The company, which produces gold nanoparticles that can be used for various healthcare tests, has spent the past year working toward a stock market listing to raise capital and increase its visibility.
The shares were listed with a bid price of 25 cents on Thursday, which would give the company a market capitalization (the total value of all its shares) of $14.6 million.
“This is a really exciting day for Sona and the culmination of a lot of hard work by a lot of people,” said Sona CEO Darren Rowles in a statement. “Personally, this has been my primary focus since I took over as CEO almost exactly a year ago, so I am delighted to be able to say Sona is now a publicly listed company.”
Sona was formed by a group of St. Francis Xavier University professors to commercialize their research in nanotechnology, which includes health-care applications such as cancer treatment. The profs discovered a cost-effective way to produce gold nanoparticles free of a toxic substance called Cetrimonium bromide, or CTAB. The rod-shaped nanoparticles can be used in various medical tests, including lateral flow tests – paper-based tests that detect certain pathogens, biomarkers or contaminants and that are growing in popularity – pending approval from such regulatory bodies as Health Canada and the U.S. Food and Drug Administration.
A year ago, the founders hired the seasoned biotech executive Rowles away from a company in Wales to head Sona and steer it through a stock market listing. The original plan was to merge the company with Halifax-based Stockport Exploration Inc., and use that company’s listing on the TSX Venture exchange to gain a stock market listing.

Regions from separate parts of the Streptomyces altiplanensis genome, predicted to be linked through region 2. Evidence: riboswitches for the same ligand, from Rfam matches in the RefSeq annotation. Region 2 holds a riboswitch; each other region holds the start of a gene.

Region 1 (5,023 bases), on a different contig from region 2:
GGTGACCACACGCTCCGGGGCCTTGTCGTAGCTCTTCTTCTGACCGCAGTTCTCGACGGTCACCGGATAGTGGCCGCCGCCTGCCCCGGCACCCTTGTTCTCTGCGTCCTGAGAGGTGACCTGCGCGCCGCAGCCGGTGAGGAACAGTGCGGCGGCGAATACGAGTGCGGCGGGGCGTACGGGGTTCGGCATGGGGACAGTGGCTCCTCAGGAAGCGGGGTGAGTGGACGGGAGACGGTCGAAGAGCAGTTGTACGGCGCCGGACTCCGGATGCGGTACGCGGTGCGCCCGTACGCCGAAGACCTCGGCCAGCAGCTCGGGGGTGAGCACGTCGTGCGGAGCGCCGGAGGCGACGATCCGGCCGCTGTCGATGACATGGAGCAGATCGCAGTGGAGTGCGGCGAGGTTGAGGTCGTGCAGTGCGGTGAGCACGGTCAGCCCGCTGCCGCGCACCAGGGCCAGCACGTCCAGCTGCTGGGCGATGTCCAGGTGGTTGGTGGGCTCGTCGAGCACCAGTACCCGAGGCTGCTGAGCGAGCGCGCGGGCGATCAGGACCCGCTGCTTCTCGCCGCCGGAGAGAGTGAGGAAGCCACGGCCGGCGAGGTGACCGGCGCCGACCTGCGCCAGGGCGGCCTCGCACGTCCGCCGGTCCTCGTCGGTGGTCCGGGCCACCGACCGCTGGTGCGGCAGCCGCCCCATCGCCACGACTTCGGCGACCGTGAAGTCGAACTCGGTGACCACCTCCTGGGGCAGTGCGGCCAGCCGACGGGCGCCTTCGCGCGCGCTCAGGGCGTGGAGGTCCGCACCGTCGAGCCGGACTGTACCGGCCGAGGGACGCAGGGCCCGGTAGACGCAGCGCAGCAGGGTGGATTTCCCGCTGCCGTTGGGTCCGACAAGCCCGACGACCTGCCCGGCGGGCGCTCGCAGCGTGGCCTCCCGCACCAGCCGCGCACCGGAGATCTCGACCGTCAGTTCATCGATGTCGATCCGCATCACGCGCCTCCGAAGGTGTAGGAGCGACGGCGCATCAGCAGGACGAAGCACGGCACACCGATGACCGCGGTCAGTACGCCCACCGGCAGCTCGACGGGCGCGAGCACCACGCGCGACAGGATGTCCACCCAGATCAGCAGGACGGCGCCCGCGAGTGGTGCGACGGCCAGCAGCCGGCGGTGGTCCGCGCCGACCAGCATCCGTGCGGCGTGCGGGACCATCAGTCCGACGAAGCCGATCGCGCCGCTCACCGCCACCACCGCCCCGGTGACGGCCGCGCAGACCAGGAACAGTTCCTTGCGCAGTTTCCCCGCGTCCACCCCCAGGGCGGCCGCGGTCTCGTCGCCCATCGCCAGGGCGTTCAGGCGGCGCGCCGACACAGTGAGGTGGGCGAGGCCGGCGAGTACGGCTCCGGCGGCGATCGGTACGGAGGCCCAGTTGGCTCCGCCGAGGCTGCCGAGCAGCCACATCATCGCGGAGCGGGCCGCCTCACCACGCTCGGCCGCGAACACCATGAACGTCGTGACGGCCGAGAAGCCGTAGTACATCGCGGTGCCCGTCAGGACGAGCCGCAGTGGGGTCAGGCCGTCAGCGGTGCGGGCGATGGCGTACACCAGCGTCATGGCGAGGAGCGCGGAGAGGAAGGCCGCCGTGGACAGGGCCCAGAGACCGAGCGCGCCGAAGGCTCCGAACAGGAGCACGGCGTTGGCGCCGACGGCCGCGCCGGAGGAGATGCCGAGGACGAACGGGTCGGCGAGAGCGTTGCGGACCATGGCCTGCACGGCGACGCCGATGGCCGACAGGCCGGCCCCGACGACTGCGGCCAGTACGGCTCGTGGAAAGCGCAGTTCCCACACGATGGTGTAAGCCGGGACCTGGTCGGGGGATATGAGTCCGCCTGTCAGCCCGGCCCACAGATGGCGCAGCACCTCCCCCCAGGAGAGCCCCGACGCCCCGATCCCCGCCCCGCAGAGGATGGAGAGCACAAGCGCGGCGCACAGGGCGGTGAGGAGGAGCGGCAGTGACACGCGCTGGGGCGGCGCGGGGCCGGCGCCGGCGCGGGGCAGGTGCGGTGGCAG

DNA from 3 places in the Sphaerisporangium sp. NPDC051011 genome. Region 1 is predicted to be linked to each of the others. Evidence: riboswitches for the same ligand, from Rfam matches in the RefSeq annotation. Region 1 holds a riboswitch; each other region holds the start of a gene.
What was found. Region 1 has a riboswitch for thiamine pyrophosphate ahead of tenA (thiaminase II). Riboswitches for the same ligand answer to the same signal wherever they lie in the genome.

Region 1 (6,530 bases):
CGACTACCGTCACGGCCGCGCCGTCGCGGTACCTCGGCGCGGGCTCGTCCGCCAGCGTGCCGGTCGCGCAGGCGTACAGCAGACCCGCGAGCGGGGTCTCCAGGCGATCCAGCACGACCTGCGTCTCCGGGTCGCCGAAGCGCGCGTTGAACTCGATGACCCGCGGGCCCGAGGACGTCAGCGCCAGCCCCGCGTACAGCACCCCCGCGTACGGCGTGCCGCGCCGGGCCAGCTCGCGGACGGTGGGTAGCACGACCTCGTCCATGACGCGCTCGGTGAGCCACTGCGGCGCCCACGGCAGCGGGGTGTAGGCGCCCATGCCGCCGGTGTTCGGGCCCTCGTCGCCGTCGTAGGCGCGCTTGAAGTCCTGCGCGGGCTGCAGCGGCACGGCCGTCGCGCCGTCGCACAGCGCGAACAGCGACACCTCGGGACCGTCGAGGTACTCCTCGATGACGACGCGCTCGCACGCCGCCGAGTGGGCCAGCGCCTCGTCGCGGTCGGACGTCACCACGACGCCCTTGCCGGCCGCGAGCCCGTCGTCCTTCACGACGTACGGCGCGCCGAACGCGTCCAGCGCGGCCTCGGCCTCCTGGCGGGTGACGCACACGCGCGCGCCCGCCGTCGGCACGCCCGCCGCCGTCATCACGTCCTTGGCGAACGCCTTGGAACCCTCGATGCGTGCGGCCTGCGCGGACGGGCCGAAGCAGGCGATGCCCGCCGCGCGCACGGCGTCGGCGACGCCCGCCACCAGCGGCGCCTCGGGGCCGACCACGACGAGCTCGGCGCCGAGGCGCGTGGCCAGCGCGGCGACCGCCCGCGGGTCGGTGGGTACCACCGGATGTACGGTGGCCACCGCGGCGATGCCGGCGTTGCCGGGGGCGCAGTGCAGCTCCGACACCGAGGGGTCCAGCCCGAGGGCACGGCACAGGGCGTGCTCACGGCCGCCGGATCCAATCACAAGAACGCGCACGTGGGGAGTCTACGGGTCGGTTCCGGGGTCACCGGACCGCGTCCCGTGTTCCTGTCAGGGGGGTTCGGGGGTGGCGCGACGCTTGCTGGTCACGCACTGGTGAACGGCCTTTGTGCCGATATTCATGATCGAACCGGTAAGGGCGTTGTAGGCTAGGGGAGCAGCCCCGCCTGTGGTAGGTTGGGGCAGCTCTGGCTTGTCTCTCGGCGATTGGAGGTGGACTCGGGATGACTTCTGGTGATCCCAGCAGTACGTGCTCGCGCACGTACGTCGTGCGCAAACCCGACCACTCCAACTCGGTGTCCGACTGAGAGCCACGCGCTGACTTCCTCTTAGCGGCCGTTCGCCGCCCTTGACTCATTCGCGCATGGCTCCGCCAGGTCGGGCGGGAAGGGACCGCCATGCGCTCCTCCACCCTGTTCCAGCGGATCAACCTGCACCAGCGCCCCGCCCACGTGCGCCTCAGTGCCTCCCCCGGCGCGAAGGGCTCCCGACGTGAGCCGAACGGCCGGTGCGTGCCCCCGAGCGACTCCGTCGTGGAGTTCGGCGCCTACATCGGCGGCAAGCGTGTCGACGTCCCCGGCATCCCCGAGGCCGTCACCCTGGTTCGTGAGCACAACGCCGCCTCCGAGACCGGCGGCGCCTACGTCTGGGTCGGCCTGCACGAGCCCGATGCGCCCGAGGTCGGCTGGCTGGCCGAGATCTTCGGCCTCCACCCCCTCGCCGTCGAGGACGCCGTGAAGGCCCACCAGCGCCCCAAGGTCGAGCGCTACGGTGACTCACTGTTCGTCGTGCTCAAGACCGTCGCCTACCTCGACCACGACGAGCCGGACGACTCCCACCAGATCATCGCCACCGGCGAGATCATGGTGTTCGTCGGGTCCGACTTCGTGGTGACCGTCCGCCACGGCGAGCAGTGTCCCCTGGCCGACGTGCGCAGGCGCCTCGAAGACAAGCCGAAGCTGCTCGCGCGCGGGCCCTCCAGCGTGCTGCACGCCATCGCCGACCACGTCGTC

However, the parties decided instead to list on the CSE, an alternative stock exchange, because it would offer a faster and more cost-effective route to a listing. The merger with Stockport was completed earlier this week, and its shares have been delisted from TSX Venture.
Nano set out to raise $2 million through the CSE listing, and it accomplished that goal though not at the price it had hoped for. Sona said this summer it was aiming to sell shares to investors at 40 cents a share, but the statement on Tuesday said the issue price was 25 cents.
In an investor presentation posted on its website, Sona Nanotech said it plans to sell its product by partnering with major companies to produce cost-effective solutions for lateral flow tests.
Sona now has the capacity to produce 5,000 litres of its product at its Halifax facility, with the ability to scale that up to 10,000 litres a year. It can sell the product at $2 to $10 per milliliter, and foresees profit margins of 65 to 95 percent, according to the investor presentation.
The slides show the company generating $150,000 in revenue in 2018, and that figure rising to $1.23 million in 2019, $7.75 million in 2020 and $19.75 million in 2021.